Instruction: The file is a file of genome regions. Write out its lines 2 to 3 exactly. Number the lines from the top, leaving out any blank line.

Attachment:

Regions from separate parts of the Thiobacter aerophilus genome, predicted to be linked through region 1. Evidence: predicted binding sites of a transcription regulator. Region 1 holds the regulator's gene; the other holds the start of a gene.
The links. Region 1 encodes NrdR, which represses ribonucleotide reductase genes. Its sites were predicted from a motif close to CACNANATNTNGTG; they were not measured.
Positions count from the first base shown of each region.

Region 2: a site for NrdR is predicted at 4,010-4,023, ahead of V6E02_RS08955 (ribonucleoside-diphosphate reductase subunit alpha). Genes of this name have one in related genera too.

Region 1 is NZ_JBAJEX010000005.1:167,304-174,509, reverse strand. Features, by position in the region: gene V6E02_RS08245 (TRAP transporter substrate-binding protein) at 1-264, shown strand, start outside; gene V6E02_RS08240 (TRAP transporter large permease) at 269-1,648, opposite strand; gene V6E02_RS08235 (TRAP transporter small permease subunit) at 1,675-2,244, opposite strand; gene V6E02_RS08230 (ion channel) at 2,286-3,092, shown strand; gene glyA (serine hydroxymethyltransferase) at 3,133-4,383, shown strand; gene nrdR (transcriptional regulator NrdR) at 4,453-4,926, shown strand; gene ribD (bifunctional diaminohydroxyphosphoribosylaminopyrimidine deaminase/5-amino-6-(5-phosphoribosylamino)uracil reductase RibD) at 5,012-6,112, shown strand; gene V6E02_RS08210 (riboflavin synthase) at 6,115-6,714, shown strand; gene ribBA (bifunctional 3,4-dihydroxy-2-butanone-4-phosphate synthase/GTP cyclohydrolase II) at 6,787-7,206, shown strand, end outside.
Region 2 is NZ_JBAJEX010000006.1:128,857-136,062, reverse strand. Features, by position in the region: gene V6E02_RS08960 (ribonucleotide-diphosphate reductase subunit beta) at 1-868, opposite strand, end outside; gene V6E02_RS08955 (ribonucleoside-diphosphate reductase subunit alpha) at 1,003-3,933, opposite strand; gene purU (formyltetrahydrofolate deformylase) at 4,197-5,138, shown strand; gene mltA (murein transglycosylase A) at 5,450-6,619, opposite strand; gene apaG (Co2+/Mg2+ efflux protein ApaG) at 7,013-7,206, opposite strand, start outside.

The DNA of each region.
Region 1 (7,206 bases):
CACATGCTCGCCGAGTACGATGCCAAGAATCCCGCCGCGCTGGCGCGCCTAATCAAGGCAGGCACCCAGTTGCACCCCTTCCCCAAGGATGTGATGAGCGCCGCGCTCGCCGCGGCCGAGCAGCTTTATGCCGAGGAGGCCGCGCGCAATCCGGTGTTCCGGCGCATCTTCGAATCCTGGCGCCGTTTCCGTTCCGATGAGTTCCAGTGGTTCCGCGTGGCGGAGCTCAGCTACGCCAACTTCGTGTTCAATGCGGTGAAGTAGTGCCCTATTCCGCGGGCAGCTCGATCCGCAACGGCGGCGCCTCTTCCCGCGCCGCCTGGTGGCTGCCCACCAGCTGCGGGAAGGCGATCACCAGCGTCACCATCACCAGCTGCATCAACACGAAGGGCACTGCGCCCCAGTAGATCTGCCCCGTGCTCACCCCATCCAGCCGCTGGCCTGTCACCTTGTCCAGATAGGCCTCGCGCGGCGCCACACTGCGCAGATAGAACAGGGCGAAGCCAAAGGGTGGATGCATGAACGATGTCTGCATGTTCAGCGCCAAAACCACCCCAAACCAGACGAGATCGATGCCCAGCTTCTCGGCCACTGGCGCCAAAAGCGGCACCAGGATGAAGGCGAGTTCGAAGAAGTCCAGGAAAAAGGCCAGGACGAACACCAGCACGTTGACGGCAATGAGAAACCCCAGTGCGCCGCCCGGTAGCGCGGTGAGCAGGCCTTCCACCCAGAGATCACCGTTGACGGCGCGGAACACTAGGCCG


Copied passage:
The links. Region 1 encodes NrdR, which represses ribonucleotide reductase genes. Its sites were predicted from a motif close to CACNANATNTNGTG; they were not measured.
Positions count from the first base shown of each region.